A while ago, I wrote that dance is an art, not a sport, and shouldn’t be judged (and offered a similar argument about writing). I have now attended my first dance competition, as a mother of one of the dancers, and have expanded my opinion.
I still believe dance is an art, but the competition itself wasn’t as competitive as I’d thought. It was primarily a venue for the dancers to perform—and dancers should get a chance to perform as often as possible.
While there was then a judging component, the groups weren’t judged against each other, but against a set of criteria (for example, all dancers in a certain category could receive gold, as long as they met the gold standards). They received comments and a report card on how to improve. It wasn’t cutthroat. It wasn’t beating others out. And my daughter said everyone was super friendly and encouraging backstage.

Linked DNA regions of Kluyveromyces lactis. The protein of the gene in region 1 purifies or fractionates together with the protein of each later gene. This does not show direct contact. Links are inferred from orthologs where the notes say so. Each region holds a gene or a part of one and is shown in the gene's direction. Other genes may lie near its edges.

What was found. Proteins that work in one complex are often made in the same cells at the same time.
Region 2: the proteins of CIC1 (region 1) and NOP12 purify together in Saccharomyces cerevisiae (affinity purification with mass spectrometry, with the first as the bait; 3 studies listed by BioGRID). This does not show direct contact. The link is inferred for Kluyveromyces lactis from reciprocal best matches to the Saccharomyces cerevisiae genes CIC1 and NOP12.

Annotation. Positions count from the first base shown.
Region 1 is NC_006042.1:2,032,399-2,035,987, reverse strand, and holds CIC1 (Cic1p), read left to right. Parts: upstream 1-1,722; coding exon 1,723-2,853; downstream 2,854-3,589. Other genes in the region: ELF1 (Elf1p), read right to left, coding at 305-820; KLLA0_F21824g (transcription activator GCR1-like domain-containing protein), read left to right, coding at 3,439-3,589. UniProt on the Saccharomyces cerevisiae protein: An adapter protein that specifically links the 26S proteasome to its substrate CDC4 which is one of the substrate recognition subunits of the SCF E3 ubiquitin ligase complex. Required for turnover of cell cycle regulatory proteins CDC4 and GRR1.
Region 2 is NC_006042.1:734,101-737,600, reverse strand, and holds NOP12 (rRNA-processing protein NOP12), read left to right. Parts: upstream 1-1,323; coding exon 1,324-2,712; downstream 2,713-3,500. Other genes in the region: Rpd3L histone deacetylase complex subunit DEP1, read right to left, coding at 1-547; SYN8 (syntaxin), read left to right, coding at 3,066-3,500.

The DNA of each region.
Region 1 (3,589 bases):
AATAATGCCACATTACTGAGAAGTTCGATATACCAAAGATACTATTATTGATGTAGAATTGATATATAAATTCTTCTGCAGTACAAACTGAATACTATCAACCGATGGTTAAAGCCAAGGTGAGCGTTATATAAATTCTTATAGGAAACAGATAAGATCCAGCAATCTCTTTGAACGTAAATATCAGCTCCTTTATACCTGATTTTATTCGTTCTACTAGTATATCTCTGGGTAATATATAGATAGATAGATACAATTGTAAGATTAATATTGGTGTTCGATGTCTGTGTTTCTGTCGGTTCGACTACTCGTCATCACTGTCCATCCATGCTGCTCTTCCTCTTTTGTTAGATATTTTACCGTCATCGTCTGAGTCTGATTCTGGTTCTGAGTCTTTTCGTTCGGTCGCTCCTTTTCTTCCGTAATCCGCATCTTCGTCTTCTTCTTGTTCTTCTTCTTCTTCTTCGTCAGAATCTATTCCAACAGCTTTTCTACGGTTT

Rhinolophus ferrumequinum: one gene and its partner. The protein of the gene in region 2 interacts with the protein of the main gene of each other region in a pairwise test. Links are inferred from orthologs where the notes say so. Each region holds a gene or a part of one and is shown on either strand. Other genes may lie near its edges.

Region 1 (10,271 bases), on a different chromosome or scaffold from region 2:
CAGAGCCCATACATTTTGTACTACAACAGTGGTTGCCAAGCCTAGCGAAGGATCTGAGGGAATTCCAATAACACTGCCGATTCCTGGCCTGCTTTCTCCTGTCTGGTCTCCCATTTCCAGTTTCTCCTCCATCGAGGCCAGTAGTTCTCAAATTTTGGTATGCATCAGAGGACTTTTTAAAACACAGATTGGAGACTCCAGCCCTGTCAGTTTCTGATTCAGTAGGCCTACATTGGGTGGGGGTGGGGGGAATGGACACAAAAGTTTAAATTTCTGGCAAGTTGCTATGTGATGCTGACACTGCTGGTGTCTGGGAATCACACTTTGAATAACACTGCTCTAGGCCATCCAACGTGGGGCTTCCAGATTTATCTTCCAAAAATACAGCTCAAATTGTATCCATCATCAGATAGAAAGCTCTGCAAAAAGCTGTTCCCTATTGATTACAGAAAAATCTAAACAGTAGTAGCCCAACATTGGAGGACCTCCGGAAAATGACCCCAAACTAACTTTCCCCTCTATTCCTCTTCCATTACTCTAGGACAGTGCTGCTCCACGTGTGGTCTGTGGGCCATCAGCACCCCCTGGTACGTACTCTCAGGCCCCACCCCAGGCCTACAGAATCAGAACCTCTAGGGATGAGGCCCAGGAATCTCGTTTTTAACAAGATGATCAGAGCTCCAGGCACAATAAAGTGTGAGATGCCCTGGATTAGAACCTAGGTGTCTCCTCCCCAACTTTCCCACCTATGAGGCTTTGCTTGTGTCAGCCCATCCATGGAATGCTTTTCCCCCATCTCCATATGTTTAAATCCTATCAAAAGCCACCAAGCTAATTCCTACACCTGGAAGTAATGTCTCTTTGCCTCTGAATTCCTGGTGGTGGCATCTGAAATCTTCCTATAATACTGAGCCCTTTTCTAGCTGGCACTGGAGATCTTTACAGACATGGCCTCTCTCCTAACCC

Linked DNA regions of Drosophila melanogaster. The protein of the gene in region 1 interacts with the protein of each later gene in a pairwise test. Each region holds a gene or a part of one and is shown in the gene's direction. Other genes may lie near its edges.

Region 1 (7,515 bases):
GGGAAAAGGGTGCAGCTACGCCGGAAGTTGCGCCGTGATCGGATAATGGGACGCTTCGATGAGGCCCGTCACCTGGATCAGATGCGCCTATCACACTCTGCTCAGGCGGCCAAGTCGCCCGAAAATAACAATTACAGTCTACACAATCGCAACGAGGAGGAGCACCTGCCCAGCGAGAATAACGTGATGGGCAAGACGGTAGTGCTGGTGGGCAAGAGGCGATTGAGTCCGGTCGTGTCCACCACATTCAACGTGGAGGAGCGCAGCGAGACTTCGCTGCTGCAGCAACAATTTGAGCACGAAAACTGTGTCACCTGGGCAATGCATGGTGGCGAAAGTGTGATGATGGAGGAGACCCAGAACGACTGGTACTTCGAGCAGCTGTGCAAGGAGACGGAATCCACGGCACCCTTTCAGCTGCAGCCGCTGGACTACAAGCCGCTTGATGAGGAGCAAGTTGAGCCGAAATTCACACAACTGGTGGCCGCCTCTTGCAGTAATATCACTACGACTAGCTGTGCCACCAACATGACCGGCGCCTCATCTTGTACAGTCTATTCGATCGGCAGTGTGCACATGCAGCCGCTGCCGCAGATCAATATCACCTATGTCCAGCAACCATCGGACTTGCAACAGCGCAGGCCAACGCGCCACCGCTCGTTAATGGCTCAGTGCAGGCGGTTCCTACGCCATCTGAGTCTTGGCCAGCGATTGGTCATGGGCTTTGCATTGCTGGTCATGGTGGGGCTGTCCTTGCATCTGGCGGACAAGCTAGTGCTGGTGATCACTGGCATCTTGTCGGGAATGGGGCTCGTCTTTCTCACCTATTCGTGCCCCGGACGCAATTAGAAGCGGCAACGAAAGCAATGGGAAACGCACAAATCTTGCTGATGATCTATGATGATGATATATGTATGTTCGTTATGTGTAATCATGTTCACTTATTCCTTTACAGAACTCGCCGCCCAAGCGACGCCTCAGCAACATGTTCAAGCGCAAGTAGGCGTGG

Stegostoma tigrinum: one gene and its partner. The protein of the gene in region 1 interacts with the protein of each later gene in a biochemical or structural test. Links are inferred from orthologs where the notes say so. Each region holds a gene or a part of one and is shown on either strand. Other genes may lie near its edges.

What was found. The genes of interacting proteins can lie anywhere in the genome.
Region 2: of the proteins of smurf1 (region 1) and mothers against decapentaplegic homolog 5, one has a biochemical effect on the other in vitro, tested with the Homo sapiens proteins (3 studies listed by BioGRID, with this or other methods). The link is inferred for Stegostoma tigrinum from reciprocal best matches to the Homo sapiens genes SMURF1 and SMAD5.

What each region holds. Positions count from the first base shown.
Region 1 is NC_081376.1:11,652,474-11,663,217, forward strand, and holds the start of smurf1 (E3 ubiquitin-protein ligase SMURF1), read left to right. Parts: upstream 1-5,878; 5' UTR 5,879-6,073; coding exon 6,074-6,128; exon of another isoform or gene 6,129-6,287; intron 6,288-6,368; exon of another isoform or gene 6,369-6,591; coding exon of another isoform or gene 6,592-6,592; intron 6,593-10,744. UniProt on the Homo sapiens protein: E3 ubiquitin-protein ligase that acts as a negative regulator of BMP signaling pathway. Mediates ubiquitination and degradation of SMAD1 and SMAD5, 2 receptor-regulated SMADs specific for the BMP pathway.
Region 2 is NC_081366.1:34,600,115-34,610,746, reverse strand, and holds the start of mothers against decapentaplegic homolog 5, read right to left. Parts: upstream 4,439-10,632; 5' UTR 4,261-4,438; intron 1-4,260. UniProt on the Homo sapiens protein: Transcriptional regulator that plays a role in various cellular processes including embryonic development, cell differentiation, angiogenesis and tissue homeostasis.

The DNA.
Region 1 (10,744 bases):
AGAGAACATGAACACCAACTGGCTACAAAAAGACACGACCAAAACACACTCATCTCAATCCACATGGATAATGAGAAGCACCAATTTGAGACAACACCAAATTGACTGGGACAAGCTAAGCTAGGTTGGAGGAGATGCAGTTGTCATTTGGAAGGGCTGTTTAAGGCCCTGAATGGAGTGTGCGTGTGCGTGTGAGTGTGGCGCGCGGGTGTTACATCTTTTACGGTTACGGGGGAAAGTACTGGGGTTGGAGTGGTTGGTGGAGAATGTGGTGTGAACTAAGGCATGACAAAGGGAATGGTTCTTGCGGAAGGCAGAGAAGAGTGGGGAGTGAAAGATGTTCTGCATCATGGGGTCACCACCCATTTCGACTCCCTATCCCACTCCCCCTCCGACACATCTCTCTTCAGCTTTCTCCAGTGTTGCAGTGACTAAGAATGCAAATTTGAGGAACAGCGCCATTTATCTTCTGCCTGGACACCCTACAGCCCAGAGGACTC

Equally important: the dancers were able to watch each other. They could see how things could be and shouldn’t be done, and set personal challenges for themselves for next time.
In comparison, I feel that writing competitions fall short. Sure, it’s great that you get writing practice, a writer’s own version of “performing.” But then you’re ranked against others, rather than against criteria. Generally, no one receives feedback: if you’re one of the winners, you receive praise; if you’re not, you receive radio silence. The only aspect of “watching and learning” is reading the select winners; everyone else’s submissions tumble into an abyss.
So while the last writing competition I entered gave me writing practice, I came away with little else. My daughter, on the other hand, came away as a dancer with so much more.